This Single Mom Dressed Up For A School Event For Dads, & It's So Touching
Being a single parent is no easy feat, especially when you have school-aged kids. Single parents often have to navigate school functions, like graduations, performances, and other special events totally solo, which can be logistically difficult and even emotionally challenging. Not to mention single parents are usually working overtime to make sure their child feels loved and supported at these important functions, like this single mom who dressed up like a "dad" for her kids' “Doughnuts With Dad Day" at school. If you're a single parent, you'll definitely appreciate this mom's efforts to make her children feel included.
Unfortunately, many schools still haven't adjusted to the reality that not all families look the same. Some kids come from single households while other children are being raised by a loved one, like a grandparent or a family friend, for example. And then there are LGBTQ families and blended households, which account for a big chunk of America's population. In short, there's no such thing as a so-called "traditional" family. Despite this fact, however, schools are still holding events that cater to mom and dad households, like "Doughnuts With Dad Day."
Although there's nothing wrong with hosting an event to bring parents and kids closer together, events that solely focus on a dad-mom dynamic can be incredibly alienating, an experience Michelle Srenco, a single mom from Oklahoma, wanted her two kids to avoid. So, when the "Doughnuts With Dad Day" showed up on her calendar in October, she decided to dress up like a "dad" for the event so her children wouldn't feel left out, according to the Daily Mail. Kinda genius, right?
In years past, Srenco attended the "dad" events as a mom (she is a domestic abuse survivor and she left her kids' father four years ago, according to Love What Matters), but this year she wanted to try something different. So, she donned a plaid shirt, trucker hat, and faux goatee to attend the school function, and her decision was widely supported by parents at the school and on the internet. Although it's important to note here that there is no right way for a dad to dress and that a dad can still be a dad without fitting masculine gender stereotypes, the sentiment behind Srenco's efforts is 100-percent commendable. Not only is Srenco illustrating the plight of single parents, but she's also demonstrating how far a parent will go to make sure their child is supported.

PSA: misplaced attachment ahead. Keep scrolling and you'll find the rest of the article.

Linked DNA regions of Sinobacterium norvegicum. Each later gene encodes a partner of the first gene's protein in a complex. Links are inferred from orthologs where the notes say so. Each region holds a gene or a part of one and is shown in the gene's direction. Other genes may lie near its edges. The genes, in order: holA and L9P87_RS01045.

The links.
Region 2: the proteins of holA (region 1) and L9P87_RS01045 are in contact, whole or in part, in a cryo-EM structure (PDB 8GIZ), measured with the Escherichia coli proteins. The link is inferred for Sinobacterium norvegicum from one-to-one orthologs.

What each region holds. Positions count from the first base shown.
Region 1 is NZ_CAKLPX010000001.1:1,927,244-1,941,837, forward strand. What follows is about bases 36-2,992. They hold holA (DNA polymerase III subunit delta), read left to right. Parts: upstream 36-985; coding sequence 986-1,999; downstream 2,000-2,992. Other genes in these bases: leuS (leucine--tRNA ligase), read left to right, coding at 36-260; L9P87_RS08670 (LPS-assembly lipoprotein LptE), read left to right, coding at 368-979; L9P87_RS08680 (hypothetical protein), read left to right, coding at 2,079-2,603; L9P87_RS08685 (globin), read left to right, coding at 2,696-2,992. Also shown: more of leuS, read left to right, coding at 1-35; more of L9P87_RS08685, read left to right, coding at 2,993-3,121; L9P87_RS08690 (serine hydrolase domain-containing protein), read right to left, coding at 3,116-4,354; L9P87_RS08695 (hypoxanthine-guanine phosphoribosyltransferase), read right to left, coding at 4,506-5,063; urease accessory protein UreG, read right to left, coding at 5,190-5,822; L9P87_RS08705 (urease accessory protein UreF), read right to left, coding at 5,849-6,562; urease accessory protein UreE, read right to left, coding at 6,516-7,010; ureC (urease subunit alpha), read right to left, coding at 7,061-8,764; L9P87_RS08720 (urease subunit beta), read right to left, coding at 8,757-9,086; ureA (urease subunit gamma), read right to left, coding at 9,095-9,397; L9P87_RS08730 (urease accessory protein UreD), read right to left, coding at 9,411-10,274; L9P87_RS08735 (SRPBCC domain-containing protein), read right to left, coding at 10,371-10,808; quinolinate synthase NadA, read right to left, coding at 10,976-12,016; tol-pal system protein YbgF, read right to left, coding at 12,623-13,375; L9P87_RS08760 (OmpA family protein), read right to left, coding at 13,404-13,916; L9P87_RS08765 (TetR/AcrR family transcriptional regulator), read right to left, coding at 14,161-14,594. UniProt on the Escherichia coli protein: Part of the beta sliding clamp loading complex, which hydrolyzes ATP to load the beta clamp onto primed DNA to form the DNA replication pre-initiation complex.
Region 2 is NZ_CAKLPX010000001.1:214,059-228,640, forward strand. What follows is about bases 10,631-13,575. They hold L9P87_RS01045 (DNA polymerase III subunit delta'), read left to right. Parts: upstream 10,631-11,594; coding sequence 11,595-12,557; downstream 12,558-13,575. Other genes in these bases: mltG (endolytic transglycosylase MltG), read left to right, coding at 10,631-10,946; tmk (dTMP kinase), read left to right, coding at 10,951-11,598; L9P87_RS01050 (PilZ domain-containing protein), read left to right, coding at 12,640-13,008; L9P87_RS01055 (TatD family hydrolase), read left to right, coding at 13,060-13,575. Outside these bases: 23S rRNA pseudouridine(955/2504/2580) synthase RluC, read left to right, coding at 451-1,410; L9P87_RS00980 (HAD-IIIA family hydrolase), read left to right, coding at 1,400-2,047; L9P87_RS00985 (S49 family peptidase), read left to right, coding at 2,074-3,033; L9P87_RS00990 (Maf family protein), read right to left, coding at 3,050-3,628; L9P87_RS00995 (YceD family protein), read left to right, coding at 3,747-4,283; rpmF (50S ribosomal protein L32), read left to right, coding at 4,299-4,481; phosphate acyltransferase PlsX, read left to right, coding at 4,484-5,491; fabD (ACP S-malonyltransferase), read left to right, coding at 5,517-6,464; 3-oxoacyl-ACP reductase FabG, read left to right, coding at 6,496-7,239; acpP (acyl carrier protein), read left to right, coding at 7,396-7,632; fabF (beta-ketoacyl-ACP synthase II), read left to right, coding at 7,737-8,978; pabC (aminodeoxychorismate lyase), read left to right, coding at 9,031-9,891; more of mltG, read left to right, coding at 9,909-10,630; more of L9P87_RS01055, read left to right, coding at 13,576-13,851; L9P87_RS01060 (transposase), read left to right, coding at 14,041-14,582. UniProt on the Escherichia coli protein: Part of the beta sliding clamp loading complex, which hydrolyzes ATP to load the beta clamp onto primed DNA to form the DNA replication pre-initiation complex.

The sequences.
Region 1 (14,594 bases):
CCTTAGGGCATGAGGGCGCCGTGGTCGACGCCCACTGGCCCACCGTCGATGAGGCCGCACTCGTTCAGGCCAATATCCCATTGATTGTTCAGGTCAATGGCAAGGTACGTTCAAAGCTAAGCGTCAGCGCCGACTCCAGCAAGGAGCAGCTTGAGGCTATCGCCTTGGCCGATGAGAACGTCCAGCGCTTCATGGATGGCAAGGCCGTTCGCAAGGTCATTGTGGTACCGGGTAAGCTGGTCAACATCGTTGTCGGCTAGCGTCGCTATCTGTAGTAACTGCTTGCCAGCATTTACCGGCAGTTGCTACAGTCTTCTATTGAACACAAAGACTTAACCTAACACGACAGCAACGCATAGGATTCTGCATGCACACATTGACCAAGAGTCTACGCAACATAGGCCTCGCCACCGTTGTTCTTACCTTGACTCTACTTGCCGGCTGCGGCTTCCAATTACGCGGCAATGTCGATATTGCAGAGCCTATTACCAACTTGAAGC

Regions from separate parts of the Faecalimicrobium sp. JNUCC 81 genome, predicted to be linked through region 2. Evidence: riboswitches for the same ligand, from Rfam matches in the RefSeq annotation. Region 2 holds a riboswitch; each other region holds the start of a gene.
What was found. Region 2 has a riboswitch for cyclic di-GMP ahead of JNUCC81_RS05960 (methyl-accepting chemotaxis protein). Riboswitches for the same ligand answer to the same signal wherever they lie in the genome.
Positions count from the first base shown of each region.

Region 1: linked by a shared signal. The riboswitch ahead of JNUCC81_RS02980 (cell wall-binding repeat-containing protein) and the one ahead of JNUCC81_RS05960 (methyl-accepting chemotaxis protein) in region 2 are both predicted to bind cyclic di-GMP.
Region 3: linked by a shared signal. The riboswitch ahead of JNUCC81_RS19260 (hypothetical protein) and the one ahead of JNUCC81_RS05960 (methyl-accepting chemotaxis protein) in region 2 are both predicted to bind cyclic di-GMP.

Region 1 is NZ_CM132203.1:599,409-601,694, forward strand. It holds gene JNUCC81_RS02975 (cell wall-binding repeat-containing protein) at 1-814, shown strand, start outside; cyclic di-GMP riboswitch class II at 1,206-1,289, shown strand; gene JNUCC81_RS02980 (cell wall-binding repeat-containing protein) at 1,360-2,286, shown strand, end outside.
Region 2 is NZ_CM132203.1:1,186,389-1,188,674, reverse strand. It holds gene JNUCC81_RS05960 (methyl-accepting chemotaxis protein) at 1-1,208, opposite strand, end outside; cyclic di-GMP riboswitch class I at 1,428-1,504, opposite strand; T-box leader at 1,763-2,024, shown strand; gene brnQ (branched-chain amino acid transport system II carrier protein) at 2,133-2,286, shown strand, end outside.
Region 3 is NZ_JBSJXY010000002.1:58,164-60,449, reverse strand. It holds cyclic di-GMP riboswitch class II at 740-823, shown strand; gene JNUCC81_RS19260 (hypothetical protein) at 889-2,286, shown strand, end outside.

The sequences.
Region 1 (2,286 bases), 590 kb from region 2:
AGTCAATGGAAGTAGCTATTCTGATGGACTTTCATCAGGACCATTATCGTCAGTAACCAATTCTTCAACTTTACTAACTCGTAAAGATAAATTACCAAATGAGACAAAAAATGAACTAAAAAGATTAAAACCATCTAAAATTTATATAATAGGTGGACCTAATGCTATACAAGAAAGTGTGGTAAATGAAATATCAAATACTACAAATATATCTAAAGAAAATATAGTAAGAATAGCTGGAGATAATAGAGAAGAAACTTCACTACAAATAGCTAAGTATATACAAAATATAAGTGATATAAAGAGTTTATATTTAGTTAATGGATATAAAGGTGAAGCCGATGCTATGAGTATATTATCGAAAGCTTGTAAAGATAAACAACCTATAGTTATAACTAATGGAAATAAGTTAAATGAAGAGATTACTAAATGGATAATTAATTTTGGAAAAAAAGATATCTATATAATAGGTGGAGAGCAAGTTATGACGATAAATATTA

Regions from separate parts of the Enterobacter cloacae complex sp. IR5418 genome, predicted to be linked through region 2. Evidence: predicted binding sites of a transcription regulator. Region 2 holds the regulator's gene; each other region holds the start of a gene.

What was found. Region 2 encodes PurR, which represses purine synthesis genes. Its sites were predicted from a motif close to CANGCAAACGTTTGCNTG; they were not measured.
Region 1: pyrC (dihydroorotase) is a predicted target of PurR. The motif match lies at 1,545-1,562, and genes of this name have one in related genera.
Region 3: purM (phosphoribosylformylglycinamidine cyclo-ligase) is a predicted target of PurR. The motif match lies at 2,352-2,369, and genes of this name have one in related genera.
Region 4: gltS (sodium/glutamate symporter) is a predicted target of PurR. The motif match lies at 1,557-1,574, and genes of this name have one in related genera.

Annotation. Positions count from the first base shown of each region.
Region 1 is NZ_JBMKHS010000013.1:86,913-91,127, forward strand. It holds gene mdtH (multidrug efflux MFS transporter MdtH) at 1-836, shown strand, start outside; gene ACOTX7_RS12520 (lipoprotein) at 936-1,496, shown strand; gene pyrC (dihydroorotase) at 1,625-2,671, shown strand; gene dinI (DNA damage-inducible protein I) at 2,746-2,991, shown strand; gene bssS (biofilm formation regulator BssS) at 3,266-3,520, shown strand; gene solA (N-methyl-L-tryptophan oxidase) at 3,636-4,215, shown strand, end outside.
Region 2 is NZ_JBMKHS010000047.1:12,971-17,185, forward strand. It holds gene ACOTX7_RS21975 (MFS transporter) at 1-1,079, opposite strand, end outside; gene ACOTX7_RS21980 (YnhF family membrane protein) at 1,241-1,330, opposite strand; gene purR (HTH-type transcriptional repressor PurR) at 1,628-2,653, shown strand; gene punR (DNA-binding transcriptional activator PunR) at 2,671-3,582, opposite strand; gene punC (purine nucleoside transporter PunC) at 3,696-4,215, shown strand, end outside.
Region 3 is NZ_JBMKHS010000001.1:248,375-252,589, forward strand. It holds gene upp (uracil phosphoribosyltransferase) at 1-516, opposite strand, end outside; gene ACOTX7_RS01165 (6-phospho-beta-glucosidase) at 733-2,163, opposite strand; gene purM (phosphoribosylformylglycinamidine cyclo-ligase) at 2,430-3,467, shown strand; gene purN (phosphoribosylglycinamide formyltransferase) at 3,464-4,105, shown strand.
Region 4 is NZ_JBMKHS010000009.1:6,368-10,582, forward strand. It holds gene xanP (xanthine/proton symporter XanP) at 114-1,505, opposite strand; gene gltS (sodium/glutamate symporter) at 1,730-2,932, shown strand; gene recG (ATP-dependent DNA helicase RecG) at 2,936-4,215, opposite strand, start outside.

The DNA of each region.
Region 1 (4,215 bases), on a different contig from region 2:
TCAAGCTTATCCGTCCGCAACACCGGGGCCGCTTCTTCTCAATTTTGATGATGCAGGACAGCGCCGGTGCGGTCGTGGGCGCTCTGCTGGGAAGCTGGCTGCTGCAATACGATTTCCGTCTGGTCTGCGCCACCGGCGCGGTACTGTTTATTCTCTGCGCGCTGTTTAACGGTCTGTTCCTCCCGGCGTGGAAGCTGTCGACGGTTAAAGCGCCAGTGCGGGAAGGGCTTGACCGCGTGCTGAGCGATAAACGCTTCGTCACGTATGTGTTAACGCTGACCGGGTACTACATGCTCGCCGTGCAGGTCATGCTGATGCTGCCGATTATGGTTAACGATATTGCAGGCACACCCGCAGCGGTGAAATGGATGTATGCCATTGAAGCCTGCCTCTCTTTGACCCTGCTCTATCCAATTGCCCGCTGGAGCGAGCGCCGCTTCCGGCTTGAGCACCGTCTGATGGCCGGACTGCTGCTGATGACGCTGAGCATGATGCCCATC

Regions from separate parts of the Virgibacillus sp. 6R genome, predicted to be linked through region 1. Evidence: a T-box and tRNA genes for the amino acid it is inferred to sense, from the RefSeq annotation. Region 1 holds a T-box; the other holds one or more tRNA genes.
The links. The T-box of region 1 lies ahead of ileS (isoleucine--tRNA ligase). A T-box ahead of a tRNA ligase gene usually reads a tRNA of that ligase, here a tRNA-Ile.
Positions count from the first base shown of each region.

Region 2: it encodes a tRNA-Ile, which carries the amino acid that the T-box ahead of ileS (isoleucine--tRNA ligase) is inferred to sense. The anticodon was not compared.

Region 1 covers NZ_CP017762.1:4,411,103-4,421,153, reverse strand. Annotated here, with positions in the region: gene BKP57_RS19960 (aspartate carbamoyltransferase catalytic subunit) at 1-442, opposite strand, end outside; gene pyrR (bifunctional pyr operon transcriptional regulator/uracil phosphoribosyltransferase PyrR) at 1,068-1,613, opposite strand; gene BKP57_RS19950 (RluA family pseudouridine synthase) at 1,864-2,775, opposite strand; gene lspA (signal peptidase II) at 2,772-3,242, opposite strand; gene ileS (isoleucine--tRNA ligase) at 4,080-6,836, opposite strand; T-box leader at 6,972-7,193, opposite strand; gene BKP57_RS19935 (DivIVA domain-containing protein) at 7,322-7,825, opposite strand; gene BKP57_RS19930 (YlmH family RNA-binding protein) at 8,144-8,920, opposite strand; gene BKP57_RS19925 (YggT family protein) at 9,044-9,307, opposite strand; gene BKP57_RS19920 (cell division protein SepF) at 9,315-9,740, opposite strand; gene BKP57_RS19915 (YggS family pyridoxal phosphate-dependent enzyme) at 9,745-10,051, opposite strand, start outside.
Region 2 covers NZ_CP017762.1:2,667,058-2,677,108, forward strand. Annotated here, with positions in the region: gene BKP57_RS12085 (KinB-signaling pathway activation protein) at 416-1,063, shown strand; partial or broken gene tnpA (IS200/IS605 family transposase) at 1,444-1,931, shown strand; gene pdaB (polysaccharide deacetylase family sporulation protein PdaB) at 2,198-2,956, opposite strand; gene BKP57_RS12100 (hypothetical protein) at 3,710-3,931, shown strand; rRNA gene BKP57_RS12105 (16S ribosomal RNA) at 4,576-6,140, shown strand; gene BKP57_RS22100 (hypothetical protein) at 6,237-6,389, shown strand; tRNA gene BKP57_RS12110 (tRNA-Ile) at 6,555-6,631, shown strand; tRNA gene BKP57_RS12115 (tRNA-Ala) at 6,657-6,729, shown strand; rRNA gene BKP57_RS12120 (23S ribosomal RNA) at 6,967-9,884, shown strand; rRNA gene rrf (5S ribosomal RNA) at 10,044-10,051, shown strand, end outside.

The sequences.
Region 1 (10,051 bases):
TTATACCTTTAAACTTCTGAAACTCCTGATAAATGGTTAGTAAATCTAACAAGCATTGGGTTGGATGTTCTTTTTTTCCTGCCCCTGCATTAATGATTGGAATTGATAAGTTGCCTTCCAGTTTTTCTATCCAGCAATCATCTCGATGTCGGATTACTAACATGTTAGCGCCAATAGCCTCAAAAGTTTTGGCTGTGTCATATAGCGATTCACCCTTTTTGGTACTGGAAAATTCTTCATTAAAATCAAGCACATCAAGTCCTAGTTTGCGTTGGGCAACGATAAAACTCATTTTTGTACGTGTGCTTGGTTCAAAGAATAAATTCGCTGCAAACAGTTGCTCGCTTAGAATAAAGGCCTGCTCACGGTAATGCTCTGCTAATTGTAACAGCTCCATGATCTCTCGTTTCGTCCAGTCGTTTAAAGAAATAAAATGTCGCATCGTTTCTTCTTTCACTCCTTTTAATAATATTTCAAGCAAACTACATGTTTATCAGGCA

Srenco said of the experience, according to HuffPost:
I want to encourage single parents to do anything for their kids. Don’t let people judge you for it. I was scared and worried what people would say, but everything went amazing.
Once Srenco's touching story went viral, many parents flooded the Love What Matter's comments section to applaud her parenting and to share their own personal anecdotes:
... I was a single Mom of five, two sons. When my oldest boy was 18, I told him how proud I was of the man he was becoming. I apologized that he didn’t have a good male role model growing up. He said this, “Mom, you’re the best man any one could ever be. You’re stronger than any man I’ve ever known.” That’s a moment that I will never forget. I cried my eyes out later with relief and gratitude. Love always makes up the difference.
From one single mom to another... keep loving and supporting your kids any way you believe is right. So proud of your bravery!
Kids remember the people who were there for them. I grew up without a dad too, but I had the best grandpa. I still remember the thanksgiving play we had in third grade. My mom and grandpa came, but left early so grandpa could take mom back to work. Which he did, then drove all the way back to my school to be there for me, again.
And some other commenters mentioned that the school should reconsider its "Doughnuts with Dads" day. One person said, "You’re a great mom. It’s messed up that your kids’ school isn’t more conscious of the fact that it’s 2017. Pastries with Parents, folks, get it together. And even that isn’t all inclusive." Another added, "I work at a school and we do "breakfast with a buddy" so that way it can be a parent, grandparent, neighbor, aunt/uncle, etc. I love this mom for being there for her kids!"
Even though Srenco didn't have to share her story, it's really great that she took the time to talk about her experience at "Doughnuts With Dad Day" with other parents. Hopefully Srenco's story will continue to inspire other single parent households and other families that don't fit the mom-dad mold.
Check out Romper's new video series, Romper's Doula Diaries:
Watch full episodes of Romper's Doula Diaries on Facebook Watch.